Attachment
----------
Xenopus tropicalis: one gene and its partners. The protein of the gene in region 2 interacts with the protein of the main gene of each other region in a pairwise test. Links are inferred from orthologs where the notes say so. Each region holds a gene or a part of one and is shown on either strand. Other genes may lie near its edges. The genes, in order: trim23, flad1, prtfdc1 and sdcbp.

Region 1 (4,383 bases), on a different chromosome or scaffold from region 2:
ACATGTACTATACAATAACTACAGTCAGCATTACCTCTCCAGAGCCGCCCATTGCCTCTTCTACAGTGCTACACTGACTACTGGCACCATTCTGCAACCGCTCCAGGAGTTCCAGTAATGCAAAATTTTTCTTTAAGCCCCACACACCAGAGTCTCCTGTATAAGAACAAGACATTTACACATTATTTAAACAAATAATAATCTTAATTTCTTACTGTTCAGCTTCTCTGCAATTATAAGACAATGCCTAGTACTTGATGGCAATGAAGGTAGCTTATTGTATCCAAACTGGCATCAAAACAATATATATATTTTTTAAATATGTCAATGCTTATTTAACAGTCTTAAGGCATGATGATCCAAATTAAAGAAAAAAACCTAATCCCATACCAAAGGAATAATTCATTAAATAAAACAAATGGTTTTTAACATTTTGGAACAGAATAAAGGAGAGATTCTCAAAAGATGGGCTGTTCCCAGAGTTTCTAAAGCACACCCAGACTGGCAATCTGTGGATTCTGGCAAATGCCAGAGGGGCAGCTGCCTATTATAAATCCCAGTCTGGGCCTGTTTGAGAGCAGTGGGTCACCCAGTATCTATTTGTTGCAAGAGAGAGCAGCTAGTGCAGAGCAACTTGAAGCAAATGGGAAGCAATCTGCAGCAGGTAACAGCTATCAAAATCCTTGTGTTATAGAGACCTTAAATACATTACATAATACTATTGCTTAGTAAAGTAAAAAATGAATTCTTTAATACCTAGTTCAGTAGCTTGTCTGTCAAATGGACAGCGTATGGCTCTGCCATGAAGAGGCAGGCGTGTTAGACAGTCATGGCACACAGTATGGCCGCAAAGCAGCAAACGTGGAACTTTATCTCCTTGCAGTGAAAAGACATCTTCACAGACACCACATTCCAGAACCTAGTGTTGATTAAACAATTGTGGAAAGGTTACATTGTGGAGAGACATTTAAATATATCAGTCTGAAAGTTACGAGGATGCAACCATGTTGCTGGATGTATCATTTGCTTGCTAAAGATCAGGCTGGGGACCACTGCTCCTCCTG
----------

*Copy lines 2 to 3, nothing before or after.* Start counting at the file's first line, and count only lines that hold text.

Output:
Region 1 (4,383 bases), on a different chromosome or scaffold from region 2:
ACATGTACTATACAATAACTACAGTCAGCATTACCTCTCCAGAGCCGCCCATTGCCTCTTCTACAGTGCTACACTGACTACTGGCACCATTCTGCAACCGCTCCAGGAGTTCCAGTAATGCAAAATTTTTCTTTAAGCCCCACACACCAGAGTCTCCTGTATAAGAACAAGACATTTACACATTATTTAAACAAATAATAATCTTAATTTCTTACTGTTCAGCTTCTCTGCAATTATAAGACAATGCCTAGTACTTGATGGCAATGAAGGTAGCTTATTGTATCCAAACTGGCATCAAAACAATATATATATTTTTTAAATATGTCAATGCTTATTTAACAGTCTTAAGGCATGATGATCCAAATTAAAGAAAAAAACCTAATCCCATACCAAAGGAATAATTCATTAAATAAAACAAATGGTTTTTAACATTTTGGAACAGAATAAAGGAGAGATTCTCAAAAGATGGGCTGTTCCCAGAGTTTCTAAAGCACACCCAGACTGGCAATCTGTGGATTCTGGCAAATGCCAGAGGGGCAGCTGCCTATTATAAATCCCAGTCTGGGCCTGTTTGAGAGCAGTGGGTCACCCAGTATCTATTTGTTGCAAGAGAGAGCAGCTAGTGCAGAGCAACTTGAAGCAAATGGGAAGCAATCTGCAGCAGGTAACAGCTATCAAAATCCTTGTGTTATAGAGACCTTAAATACATTACATAATACTATTGCTTAGTAAAGTAAAAAATGAATTCTTTAATACCTAGTTCAGTAGCTTGTCTGTCAAATGGACAGCGTATGGCTCTGCCATGAAGAGGCAGGCGTGTTAGACAGTCATGGCACACAGTATGGCCGCAAAGCAGCAAACGTGGAACTTTATCTCCTTGCAGTGAAAAGACATCTTCACAGACACCACATTCCAGAACCTAGTGTTGATTAAACAATTGTGGAAAGGTTACATTGTGGAGAGACATTTAAATATATCAGTCTGAAAGTTACGAGGATGCAACCATGTTGCTGGATGTATCATTTGCTTGCTAAAGATCAGGCTGGGGACCACTGCTCCTCCTG